The massive issuance of dollars over the past year has made Bitcoin’s day, says an executive at Soros Fund Management. Without it, the cryptocurrency would probably have remained a marginal asset.
Sometimes crises are good. And the price of Bitcoin would be a perfect illustration. To support the economy, states are multiplying massive stimulus plans. This is particularly the case in the United States. And this translates into a considerable issuance of dollars.
The “money supply in US dollars has increased by 25% in the last year alone,” says Dawn Fitzpatrick, the chief information officer of a significant fund, Soros Fund Management.
This monetary policy is now allowing cryptocurrencies, including Bitcoin, to reach an “inflection point”. These crypto-assets are directly benefiting from the inflation of fiat currencies, foremost among them the dollar.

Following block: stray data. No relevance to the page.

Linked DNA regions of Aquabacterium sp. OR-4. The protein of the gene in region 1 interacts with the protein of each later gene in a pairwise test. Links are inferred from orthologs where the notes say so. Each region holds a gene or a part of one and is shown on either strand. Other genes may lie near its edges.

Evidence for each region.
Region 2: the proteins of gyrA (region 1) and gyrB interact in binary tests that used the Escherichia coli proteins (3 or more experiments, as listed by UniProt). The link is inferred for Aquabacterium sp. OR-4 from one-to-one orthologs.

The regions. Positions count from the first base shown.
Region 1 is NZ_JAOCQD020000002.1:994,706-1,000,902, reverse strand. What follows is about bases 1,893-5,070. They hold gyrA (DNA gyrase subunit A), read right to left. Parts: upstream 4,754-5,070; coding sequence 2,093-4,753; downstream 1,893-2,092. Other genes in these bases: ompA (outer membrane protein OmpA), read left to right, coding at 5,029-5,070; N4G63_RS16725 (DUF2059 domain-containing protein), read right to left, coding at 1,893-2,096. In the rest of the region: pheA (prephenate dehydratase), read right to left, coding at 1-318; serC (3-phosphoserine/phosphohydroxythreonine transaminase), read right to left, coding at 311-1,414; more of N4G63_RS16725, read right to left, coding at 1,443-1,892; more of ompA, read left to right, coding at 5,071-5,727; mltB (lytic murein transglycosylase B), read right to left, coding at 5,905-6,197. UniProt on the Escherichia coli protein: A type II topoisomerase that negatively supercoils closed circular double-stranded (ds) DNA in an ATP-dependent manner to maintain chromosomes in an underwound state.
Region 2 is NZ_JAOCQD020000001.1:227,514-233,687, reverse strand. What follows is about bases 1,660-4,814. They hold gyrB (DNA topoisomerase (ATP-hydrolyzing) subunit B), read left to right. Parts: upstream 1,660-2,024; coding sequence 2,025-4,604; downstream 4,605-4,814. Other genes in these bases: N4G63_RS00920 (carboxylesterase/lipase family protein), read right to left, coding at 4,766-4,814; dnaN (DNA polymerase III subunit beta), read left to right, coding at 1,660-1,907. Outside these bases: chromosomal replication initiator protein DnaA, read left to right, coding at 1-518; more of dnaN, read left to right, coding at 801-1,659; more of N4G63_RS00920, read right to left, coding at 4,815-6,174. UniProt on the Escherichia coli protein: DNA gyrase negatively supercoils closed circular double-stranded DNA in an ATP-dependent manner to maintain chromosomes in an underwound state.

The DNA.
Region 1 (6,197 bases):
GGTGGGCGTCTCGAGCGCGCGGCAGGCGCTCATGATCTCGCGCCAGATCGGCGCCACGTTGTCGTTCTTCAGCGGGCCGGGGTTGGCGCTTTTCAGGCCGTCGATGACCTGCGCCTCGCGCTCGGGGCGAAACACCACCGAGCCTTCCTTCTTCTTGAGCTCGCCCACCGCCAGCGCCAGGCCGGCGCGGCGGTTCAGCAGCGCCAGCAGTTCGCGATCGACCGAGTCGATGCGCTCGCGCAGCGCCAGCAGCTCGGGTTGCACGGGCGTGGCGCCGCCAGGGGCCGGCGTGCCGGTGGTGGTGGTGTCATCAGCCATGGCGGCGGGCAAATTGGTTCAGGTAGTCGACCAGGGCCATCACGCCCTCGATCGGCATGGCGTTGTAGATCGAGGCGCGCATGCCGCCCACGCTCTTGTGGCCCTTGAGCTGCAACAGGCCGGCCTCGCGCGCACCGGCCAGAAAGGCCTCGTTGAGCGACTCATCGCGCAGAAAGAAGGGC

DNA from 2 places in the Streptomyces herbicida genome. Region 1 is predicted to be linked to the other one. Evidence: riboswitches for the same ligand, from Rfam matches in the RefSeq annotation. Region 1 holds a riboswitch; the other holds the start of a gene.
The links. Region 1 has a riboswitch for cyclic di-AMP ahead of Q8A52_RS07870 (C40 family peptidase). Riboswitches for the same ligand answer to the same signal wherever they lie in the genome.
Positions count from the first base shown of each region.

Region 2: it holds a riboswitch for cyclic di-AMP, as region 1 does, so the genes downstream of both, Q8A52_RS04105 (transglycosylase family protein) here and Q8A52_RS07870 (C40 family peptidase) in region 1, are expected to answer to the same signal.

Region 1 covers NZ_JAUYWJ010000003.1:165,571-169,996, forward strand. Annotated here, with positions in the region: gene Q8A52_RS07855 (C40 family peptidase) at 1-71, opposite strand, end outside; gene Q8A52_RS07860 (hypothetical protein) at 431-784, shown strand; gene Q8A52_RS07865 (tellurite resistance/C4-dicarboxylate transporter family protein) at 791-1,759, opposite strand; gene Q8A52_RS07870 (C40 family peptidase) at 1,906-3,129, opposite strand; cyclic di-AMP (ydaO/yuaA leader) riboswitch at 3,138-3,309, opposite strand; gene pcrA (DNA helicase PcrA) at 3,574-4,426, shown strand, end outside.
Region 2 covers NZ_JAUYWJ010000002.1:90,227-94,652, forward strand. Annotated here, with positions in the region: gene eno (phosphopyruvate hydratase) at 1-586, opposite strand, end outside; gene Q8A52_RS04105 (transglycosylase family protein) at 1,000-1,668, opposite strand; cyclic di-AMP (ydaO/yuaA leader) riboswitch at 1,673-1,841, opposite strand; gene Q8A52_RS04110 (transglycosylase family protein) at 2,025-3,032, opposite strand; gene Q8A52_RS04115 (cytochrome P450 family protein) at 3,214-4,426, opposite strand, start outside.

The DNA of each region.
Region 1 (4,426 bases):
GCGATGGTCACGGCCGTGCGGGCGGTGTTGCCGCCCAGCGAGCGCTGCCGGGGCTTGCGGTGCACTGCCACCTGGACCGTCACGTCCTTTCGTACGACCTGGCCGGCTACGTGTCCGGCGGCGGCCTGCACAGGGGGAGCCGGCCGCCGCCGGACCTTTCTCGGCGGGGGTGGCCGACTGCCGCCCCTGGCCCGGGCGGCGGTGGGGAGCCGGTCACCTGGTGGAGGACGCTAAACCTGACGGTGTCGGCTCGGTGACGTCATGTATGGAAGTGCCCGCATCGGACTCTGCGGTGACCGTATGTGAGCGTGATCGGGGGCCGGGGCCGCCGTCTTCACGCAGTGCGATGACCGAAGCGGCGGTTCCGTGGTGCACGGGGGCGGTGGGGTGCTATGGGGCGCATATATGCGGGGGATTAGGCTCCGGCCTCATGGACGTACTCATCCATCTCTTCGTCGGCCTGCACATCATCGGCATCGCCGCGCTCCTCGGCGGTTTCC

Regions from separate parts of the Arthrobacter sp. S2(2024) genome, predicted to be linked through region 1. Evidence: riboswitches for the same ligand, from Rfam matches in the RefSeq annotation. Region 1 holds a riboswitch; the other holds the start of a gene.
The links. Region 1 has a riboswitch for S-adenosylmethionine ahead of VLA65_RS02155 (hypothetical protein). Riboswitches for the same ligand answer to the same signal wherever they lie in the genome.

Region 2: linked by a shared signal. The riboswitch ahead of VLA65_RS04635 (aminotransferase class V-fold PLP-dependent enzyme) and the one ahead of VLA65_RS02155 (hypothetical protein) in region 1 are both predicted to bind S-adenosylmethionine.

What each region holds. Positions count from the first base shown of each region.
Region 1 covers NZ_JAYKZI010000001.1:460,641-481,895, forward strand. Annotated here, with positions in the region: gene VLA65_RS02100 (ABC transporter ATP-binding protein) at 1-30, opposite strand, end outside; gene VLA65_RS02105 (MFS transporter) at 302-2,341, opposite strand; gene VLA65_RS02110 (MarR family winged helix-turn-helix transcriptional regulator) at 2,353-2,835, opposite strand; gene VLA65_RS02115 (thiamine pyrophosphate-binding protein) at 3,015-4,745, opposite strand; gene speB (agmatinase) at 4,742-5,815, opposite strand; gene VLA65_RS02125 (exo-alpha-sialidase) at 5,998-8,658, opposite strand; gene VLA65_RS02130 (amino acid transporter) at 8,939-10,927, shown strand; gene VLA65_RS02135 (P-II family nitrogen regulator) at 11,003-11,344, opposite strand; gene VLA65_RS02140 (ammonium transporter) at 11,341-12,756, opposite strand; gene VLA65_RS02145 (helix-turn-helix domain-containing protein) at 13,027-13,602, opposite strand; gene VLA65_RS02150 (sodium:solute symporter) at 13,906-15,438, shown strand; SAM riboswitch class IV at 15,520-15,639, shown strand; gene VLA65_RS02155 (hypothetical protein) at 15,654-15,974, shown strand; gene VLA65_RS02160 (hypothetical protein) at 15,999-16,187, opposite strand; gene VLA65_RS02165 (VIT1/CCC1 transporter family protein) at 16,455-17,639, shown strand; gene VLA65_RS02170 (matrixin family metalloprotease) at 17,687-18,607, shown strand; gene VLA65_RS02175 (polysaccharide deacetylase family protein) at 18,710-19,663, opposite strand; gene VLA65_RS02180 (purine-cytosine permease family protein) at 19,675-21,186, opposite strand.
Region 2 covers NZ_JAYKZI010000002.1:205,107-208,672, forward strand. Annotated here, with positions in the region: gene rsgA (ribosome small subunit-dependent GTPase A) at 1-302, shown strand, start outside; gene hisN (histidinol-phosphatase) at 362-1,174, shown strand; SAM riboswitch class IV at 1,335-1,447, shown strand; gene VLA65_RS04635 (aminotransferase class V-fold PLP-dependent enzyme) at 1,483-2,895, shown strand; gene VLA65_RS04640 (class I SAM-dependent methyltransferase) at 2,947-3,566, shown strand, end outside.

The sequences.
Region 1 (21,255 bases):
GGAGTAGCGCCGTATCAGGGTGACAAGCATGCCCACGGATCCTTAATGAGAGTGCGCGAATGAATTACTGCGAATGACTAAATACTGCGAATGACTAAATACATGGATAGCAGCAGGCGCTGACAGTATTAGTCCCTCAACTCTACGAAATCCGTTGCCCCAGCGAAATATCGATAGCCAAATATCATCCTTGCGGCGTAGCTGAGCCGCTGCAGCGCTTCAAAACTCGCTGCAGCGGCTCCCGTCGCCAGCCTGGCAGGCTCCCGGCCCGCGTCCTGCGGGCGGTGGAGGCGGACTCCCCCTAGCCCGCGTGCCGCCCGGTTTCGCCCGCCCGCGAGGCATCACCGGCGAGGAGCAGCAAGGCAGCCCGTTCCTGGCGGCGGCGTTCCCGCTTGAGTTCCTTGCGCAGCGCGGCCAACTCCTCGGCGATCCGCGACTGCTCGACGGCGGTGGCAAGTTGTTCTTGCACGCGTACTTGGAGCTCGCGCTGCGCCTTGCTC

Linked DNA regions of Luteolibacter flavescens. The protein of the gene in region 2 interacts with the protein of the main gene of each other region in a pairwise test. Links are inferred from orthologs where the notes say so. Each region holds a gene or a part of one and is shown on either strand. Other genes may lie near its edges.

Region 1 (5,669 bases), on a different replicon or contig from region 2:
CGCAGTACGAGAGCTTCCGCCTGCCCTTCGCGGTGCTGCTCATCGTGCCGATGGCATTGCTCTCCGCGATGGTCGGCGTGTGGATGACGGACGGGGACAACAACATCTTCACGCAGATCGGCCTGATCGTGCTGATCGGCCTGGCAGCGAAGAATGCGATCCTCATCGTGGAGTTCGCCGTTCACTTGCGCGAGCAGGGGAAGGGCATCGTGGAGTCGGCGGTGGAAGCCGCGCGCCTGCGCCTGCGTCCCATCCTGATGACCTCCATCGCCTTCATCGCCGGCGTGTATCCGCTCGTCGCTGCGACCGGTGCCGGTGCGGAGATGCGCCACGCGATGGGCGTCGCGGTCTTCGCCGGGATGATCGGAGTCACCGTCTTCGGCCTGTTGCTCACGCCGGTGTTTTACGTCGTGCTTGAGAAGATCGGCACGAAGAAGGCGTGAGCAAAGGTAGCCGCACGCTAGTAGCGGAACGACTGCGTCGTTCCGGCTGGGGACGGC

“I think as far as crypto in general is concerned, we’re at a really significant point,” the expert tells Bloomberg. The explosion of the money supply in the US has allowed Bitcoin to emerge from the category of marginal assets, he judges.
This situation justifies Soros Fund to invest in crypto infrastructure and some of its companies. Very recently, Soros Fund Management entered the capital of NYDIG ($ 200 million), but also of Lukka ($ 53 million).
For all that, and like Jerome Powell of the Fed, Dawn Fitzpatrick does not consider crypto as a threat to fiat currencies. Why not? Because cryptocurrencies are not even about money.
Are CBDCs a threat to Bitcoin though? Maybe temporarly. “Bitcoin? I don’t see it as a currency, but as a commodity. But it’s a commodity that is easily stored, easily transferred,” the Soros fund executive said.
As a result, the launch of central bank currencies (CBDC) should not impact Bitcoin. For Bank of Korea Governor Lee Ju-yeol, CBDCs will indeed lower demand for cryptocurrencies.
Yes… and no, Fitzpatrick judges on the contrary. “They want this [CBDCs] to be used worldwide, and that is a potential threat to Bitcoin and other cryptocurrencies.” However, this threat would only be “temporary”. Thus, “I don’t think it will succeed in permanently destabilizing Bitcoin,” he concludes.